It starts with the discovery of the dying Ood. The Doctor shows detached curiosity about his condition while Donna, after her initial shock at his strange visage, kneels by his side to comfort him. Upon his death Donna asks if they should bury him only for the Doctor to brush her concern aside with, “The snow’ll take care of that.” He is focused on the big picture while she considers the individual; they complement each other. She needs him to expand her views while he needs her to rein him in.
“Last time I met the Ood, I never thought; I never asked,” the Doctor says. Bigger things got in his way and he let the Ood die with nary a thought. This time the Ood are front and center. Rose had raised concerns about their servitude back in those earlier serials, and Donna does the same now. This time the Doctor cannot ignore them.
“Servants? They’re slaves,” Donna says as she and the Doctor watch the Ood being whipped into subservience. And then they discover the crates full of Ood waiting to be shipped off across the universe. Donna is appalled by the sight; and now I have to fault the script for some well-intentioned but misguided moralizing. It wants to draw attention to parallels with our own world, but it is completely mishandled in the exchange between the Doctor and Donna.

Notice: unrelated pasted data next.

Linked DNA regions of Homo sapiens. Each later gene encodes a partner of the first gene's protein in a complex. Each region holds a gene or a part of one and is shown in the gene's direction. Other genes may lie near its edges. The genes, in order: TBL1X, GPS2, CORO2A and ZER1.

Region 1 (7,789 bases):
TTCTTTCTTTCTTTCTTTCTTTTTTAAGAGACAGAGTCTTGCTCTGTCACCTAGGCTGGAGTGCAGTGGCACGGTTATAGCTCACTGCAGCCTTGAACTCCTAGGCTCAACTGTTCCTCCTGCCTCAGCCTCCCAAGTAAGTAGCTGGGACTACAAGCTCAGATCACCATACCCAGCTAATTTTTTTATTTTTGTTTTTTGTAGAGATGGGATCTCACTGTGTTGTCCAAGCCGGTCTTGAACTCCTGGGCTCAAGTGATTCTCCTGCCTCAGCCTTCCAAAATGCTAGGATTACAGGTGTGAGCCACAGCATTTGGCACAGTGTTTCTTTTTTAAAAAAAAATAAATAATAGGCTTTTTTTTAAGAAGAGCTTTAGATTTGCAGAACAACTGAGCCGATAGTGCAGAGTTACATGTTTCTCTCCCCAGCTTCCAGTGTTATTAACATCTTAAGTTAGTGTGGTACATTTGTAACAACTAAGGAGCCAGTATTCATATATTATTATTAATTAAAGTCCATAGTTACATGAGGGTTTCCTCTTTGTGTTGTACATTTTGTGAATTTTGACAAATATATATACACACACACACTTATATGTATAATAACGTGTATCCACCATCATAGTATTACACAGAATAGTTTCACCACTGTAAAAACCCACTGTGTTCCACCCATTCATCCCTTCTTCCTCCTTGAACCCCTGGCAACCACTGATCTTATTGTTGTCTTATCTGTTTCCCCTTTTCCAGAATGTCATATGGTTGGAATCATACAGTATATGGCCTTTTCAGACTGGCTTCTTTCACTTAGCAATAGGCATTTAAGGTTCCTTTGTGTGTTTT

It starts with Donna’s disgust at an empire built on slavery, but then the Doctor deflects her criticism away from the current situation and back on her with, “It’s not so different from your time.” Donna feels the need to defend herself, and the Doctor drives home his point with, “Who do you think made your clothes?” Donna is left to comment on his “cheap shots” and the Doctor rather sheepishly apologizes. This is all well and good, except that the “your time” he is referring to and into which Donna was born is also his time, his chosen time, the time to which he returns over and over, the time in which he interferes and intervenes again and again (but never, to the best of my knowledge, on behalf of the workers in the clothing industry). And it is a distraction away from the Ood, a race that the Doctor has disserved in the past. It reflects poorly on both, but mostly the Doctor. At worst the Doctor’s comments serve as a partial justification for the Ood’s enslavement; at best they are hypocritical.